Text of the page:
Sowbread is a low and tufted plant to 10cm with pink, large down-turned petals in the well-known cyclamen shape which appear before the leaves from late August onwards. The leaves are heart shaped, toothed and dark green. This is an introduced/naturalised species of woodland and hedgerows that was first recorded in the wild (in Kent) in 1778.
It flowers August to September. This example was found growing in Ashton at the bottom of Shay Lane by a lamp post.
Lords and Ladies Berries
Arum maculatum is a woodland flowering plant species in the family Araceae. It is widespread across most of Europe, as well as Turkey and the Caucasus. It is known by an abundance of common names including snakeshead, adder’s root, arum, wild arum, arum lily, devils and angels, cows and bulls, cuckoo-pint, soldiers diddies, priest’s pintle, Adam and Eve, bobbins, naked girls, naked boys, starch-root, wake robin, friar’s cowl, sonsie-give-us-your-hand, jack in the pulpit and cheese and toast. The name “lords-and-ladies” and other gender-related names refer to the plant’s likeness to male and female genitalia symbolising copulation.
The leaves appear in the spring followed by the flowers borne on a poker-shaped inflorescence called a spadix, which is partially enclosed in a pale green spathe or leaf-like hood. The flowers are hidden from sight, clustered at the base of the spadix with a ring of female flowers at the bottom and a ring of male flowers above them. The leaves may be either purple-spotted or unspotted. See entry for Lords and Ladies in May.
Above the male flowers is a ring of hairs forming an insect trap. Insects, especially owl-midges are attracted to the spadix by its faecal odour and a temperature up to 15C warmer than the ambient temperature. The insects are trapped beneath the ring of hairs and are dusted with pollen by the male flowers before escaping and carrying the pollen to the spadices of other plants, where they pollinate the female flowers. The spadix may also be yellow, but purple is the more common.
In autumn, the lower ring of (female) flowers forms a cluster of bright red berries which remain after the spathe and other leaves have withered away. These attractive red to orange berries are extremely poisonous. The berries contain oxalates of saponins which have needle-shaped crystals that irritate the skin, mouth, tongue, and throat, and result in swelling of throat, difficulty breathing, burning pain, and upset stomach. However, their acrid taste, coupled with the almost immediate tingling sensation in the mouth when consumed, means that large amounts are rarely taken and serious harm is unusual. It is one of the most common causes of accidental plant poisoning based on attendance at hospital emergency departments.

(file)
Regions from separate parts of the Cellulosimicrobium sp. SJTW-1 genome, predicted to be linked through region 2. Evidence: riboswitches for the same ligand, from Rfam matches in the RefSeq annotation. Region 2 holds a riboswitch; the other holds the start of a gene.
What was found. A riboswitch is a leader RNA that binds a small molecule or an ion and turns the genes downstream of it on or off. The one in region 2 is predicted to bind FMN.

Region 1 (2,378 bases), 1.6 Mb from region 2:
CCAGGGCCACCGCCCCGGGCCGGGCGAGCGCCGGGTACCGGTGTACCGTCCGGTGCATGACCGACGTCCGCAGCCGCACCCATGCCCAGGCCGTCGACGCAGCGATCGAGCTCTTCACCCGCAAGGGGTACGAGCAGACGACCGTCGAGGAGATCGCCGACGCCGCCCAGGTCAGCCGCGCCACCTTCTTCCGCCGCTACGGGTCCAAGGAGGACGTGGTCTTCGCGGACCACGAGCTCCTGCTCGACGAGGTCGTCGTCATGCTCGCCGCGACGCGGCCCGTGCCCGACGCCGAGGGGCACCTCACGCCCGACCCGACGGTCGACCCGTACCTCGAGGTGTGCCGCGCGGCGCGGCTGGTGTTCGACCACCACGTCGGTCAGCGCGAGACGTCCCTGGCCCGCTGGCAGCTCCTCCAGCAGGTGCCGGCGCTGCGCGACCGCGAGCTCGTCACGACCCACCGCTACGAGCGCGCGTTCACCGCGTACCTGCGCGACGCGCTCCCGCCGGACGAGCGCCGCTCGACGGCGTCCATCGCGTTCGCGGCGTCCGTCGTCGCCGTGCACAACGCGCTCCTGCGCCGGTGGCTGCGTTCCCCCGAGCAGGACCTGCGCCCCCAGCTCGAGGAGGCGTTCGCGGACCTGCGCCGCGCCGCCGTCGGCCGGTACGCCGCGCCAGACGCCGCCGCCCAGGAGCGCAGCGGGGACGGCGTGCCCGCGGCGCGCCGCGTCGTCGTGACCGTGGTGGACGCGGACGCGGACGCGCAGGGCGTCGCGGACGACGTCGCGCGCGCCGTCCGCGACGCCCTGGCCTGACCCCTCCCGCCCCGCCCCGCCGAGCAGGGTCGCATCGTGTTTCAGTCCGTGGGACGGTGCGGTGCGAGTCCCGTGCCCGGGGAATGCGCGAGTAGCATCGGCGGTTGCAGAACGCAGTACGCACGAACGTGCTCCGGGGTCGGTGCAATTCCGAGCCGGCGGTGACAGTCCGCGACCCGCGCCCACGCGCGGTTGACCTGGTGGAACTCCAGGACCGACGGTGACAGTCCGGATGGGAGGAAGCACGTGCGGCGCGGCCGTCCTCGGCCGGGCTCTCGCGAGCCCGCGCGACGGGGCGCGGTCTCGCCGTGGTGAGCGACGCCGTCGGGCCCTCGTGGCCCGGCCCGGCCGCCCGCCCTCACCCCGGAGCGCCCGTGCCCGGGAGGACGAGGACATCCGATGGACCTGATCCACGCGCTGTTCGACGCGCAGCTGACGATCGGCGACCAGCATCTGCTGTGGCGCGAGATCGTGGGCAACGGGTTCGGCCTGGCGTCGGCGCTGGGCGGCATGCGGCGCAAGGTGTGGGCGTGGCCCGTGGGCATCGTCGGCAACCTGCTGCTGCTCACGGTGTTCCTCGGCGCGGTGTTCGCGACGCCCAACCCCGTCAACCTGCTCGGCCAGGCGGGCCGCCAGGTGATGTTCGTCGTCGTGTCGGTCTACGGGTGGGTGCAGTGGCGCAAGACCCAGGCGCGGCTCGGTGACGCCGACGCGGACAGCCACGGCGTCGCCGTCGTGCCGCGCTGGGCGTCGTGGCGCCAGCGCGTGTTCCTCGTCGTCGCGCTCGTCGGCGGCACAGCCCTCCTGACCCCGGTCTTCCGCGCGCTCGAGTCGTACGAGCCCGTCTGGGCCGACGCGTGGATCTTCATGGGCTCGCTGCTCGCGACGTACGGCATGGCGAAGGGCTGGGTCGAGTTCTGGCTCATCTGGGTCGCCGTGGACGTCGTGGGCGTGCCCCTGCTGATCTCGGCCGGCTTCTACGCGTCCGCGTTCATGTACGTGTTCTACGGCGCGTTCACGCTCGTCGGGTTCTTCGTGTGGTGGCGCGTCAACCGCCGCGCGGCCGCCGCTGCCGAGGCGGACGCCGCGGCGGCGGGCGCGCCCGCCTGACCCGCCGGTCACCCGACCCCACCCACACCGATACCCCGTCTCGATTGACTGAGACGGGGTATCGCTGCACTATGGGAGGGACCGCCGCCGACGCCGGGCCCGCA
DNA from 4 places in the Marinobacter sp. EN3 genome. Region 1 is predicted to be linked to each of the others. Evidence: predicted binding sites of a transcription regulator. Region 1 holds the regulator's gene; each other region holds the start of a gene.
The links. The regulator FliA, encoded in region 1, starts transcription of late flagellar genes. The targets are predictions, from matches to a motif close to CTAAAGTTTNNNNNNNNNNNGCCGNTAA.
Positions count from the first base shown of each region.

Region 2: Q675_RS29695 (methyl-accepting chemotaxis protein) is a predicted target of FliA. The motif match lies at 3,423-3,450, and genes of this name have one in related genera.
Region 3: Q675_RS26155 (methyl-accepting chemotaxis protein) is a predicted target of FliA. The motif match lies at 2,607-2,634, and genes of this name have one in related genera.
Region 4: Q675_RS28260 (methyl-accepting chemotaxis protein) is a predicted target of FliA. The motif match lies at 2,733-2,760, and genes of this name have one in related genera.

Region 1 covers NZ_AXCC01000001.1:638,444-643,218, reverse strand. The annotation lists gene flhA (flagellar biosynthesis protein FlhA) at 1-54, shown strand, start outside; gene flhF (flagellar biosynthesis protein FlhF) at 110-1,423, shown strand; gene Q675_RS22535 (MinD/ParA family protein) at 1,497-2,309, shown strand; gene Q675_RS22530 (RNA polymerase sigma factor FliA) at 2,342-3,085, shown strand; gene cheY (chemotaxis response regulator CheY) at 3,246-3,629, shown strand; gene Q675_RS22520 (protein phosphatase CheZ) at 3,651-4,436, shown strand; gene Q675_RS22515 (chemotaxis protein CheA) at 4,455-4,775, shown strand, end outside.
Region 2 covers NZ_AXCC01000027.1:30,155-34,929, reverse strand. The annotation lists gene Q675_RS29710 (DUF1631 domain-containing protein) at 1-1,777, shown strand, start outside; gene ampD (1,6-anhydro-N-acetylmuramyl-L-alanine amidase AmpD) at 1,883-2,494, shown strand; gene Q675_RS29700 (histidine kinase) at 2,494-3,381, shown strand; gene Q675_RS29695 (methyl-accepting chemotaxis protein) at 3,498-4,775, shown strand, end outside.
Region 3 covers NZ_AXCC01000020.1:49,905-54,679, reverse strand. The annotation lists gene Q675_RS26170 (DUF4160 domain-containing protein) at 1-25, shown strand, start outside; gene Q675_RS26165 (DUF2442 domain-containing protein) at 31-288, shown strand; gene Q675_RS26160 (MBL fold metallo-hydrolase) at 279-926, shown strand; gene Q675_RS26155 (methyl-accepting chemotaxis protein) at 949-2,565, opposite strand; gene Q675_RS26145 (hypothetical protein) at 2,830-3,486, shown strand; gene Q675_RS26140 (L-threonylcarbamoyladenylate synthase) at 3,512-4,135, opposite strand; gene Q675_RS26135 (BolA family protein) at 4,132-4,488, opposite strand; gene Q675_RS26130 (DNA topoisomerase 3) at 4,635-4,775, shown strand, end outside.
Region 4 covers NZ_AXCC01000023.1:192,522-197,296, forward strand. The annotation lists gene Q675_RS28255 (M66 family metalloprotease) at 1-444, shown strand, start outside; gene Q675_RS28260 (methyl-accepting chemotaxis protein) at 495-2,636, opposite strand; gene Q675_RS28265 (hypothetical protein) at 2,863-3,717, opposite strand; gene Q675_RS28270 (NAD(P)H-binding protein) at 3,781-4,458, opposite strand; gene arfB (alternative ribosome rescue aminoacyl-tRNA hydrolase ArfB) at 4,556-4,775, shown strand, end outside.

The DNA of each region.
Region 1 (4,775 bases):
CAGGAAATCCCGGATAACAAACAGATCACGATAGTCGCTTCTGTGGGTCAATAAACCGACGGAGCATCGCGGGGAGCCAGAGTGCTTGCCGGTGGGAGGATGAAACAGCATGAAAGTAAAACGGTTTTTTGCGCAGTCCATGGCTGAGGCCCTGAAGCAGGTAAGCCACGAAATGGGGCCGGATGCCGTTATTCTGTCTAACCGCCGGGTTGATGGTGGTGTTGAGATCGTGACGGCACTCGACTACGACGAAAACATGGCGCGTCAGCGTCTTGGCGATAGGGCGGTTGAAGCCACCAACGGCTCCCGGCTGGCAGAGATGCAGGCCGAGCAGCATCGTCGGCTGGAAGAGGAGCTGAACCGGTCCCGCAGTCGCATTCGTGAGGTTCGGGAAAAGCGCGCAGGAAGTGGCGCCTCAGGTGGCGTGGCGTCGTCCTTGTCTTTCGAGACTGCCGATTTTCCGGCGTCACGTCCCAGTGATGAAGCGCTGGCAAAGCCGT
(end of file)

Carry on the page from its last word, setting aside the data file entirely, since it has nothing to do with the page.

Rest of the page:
It flowers April to June with berries in late summer. This cluster of berries was seen on the edge of the garden at Spy Hill Farm.
The only true Convolvulus of the Bindweed family, this semi-prostrate or climbing perennial is a pernicious weed. It has attractive scented pink, white, or as here pink and white flowers with a pair of tiny bracts on the stalk below. The leaves are arrow shaped and the plant typically climbs through the hedgerow or on wire fences. Field bindweed is found in many different crops but is a particular problem in cereals and in perennial crops. It trails over the ground and climbs among the crops pulling them down and hindering harvesting.
Field Bindweed flowers from late June onwards but more typically is found from mid-August. This example was found growing in the hedgerow at the top of Norton’s Lane.